Anyway, my current approach is not based on anybody's "method" or any prescription from an audiologist, but my common sense view has become that I should find what I am most willing to hear at the loudest volume that is safe and tolerable, and practice stretching my tolerance for volume using those sounds. For me that sound is music that I love. I am willing to stretch my tolerances with volume when listening to music-- especially if the volume is within my control--in a way that I am not willing to do with everyday unpleasant sounds like traffic, or crashing carts in the grocery store, etc. (I do some stretching out of my comfort zone for those everyday sounds too, but not for long.) 

Maybe for someone else the sound they love enough to hear loudly is something like a waterfall or the ocean, both of those can be quite loud in real life, but if you love those things enough, your focus shifts from the volume of it to your love of it, I guess. This is hardly a revolutionary idea, but I thought I'd pass along what I have figured out in my 3 years of H management. 

Love heals, they say, I guess this is an instance of that principle! 

What I wonder is, with the idea of desensitizing, if I get really good at hearing louder music will that really make any difference in my ability to tolerate the loudness  of obnoxious sounds that nobody likes? (And don't tell me I have misophonia. NOBODY likes listening to the garbage truck.) Again, common sense. I don't have the answer.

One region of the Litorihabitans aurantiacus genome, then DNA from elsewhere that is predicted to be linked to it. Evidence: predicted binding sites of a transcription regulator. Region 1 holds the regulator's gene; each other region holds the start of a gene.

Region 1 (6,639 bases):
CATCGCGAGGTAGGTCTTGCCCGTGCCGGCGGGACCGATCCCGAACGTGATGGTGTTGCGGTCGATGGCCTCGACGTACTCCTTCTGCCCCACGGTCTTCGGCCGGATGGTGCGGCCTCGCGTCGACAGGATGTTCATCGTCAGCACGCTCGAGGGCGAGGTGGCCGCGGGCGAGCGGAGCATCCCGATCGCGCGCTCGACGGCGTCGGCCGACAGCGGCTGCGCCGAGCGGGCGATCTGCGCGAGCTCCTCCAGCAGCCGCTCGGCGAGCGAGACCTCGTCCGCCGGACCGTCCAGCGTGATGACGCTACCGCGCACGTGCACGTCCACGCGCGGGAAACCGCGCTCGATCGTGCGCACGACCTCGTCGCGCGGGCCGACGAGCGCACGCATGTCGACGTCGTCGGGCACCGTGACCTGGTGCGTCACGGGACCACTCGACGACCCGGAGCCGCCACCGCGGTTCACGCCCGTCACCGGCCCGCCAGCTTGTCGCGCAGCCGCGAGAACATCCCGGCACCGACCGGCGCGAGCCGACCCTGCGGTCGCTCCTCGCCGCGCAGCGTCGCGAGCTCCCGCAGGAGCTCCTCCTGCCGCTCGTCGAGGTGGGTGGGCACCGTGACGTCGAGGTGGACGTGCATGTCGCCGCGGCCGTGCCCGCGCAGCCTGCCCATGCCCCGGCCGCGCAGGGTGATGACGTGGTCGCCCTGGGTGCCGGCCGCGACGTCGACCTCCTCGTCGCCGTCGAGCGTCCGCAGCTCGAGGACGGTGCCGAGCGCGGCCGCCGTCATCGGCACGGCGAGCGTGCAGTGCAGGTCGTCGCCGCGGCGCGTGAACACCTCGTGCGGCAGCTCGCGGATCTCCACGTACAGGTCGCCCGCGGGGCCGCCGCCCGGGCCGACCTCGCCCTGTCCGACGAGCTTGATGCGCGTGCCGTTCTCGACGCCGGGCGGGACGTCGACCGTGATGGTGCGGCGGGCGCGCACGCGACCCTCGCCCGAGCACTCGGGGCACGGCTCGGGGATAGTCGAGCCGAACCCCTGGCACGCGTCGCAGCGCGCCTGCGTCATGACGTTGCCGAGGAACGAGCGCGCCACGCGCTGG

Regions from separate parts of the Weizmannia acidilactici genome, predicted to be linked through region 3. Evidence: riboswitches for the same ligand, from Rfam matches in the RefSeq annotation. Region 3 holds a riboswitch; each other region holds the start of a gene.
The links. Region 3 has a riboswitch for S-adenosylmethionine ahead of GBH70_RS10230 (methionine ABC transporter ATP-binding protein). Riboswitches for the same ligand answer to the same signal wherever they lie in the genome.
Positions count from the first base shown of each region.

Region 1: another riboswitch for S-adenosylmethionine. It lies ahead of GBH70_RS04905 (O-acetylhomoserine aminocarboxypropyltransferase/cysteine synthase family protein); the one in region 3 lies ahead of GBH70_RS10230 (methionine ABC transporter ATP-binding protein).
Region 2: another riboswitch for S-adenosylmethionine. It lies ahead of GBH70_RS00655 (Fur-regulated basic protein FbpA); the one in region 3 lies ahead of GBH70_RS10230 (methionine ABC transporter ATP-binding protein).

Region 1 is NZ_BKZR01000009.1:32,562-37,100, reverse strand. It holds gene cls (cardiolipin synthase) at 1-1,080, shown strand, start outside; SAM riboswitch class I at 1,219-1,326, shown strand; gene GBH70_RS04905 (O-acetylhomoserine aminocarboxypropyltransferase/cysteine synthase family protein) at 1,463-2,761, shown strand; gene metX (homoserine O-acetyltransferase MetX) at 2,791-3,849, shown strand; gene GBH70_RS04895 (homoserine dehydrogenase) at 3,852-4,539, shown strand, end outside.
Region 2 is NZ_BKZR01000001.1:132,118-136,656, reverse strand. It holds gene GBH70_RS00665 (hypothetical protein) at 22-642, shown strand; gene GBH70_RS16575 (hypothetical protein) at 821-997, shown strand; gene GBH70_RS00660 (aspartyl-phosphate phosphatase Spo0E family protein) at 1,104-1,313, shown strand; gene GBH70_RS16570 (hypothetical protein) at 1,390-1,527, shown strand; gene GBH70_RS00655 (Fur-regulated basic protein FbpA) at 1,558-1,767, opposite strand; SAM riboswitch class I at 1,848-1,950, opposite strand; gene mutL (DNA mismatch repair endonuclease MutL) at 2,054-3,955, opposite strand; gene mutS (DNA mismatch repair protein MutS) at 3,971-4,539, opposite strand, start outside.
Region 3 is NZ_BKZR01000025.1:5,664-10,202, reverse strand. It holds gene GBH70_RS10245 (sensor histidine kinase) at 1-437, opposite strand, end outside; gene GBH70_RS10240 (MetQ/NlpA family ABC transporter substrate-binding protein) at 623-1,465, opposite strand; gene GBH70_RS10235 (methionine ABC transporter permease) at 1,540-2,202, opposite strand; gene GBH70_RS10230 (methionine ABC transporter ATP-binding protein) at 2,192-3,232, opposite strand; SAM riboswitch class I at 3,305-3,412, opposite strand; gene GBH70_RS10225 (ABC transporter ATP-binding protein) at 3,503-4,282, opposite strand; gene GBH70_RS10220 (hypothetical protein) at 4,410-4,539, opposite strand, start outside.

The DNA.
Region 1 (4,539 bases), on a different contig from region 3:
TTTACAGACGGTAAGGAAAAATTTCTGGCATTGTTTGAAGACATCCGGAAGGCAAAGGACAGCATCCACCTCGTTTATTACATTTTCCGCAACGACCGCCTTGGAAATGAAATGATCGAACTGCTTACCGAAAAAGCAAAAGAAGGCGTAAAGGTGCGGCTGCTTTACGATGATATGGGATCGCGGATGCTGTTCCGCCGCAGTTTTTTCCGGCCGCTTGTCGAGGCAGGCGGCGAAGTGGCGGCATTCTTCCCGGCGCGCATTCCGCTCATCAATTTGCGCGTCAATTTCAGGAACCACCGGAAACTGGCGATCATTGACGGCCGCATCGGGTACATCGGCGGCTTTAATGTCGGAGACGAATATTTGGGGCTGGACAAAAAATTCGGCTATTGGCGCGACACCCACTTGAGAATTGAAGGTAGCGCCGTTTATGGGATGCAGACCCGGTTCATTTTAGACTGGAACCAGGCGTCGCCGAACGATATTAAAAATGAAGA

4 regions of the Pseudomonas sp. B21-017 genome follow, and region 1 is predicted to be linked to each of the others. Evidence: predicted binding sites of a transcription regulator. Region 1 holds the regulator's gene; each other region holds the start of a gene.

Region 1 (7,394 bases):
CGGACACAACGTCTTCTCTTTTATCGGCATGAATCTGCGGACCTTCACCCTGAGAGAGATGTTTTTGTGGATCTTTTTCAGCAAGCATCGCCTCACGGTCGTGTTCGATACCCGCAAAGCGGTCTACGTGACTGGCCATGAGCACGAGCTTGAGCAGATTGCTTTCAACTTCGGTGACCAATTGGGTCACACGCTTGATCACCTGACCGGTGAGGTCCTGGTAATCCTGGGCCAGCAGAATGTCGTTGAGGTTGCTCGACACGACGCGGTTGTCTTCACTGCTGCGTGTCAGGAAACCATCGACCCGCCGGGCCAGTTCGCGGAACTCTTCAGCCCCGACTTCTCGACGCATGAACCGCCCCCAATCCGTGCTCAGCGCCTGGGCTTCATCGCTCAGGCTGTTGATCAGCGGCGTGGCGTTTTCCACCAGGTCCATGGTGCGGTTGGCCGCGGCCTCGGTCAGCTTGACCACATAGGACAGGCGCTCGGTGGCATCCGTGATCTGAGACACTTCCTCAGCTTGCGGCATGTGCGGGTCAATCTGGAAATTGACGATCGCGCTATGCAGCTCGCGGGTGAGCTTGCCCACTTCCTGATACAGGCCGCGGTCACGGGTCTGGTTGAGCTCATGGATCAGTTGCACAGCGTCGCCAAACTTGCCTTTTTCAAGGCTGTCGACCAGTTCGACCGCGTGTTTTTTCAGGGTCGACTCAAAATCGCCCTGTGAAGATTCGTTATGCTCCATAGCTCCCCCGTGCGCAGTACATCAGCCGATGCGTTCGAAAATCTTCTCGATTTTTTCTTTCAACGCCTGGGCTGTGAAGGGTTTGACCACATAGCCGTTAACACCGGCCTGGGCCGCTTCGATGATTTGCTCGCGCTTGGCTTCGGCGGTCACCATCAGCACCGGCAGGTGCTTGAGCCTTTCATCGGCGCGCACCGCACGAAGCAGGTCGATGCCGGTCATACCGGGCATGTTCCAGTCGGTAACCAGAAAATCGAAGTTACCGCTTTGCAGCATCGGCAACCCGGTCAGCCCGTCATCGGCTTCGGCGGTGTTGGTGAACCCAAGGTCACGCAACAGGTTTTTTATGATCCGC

Annie
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cactus

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Posts: 88
Reply with quote  #5 

Hi saab1216,

Thanks for your detailed reply, this is very useful and I believe you have given me more information than my audiologist could ever give me. I feel like I'm on the right track by using pink noise that has the entire frequency spectrum, and by purposefully engaging in impact sounds (I clank dishes as they were very bothersome in the beginning but I want to get used to them again). 

The sound enrichment at night is difficult for me, I've tried various sounds but they all seemed to aggravate my ears and make me subconsciously clench my jaw (perhaps due in part to TTTS, and in part to a subconscious reflex I've developed were I clench my jaw when I hear noise), giving me more facial pain, hypeacusis and tinnitus when I wake up. I now sleep in relative silence, save for some minor sounds around the house. (e.g. pets moving around, breathing of my partner). Would it be sufficient as long as I am not in complete silence, or is there any other sound I could try?

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saab1216

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Posts: 400
Reply with quote  #6 


Years back,there was a sound engineer with hyperacusis on this site, who put this together.He removed the offensive shrills and percussive annoyances.I took the time to upload it on my channel.I used it for sleeping for years. I hope it benefits you as well.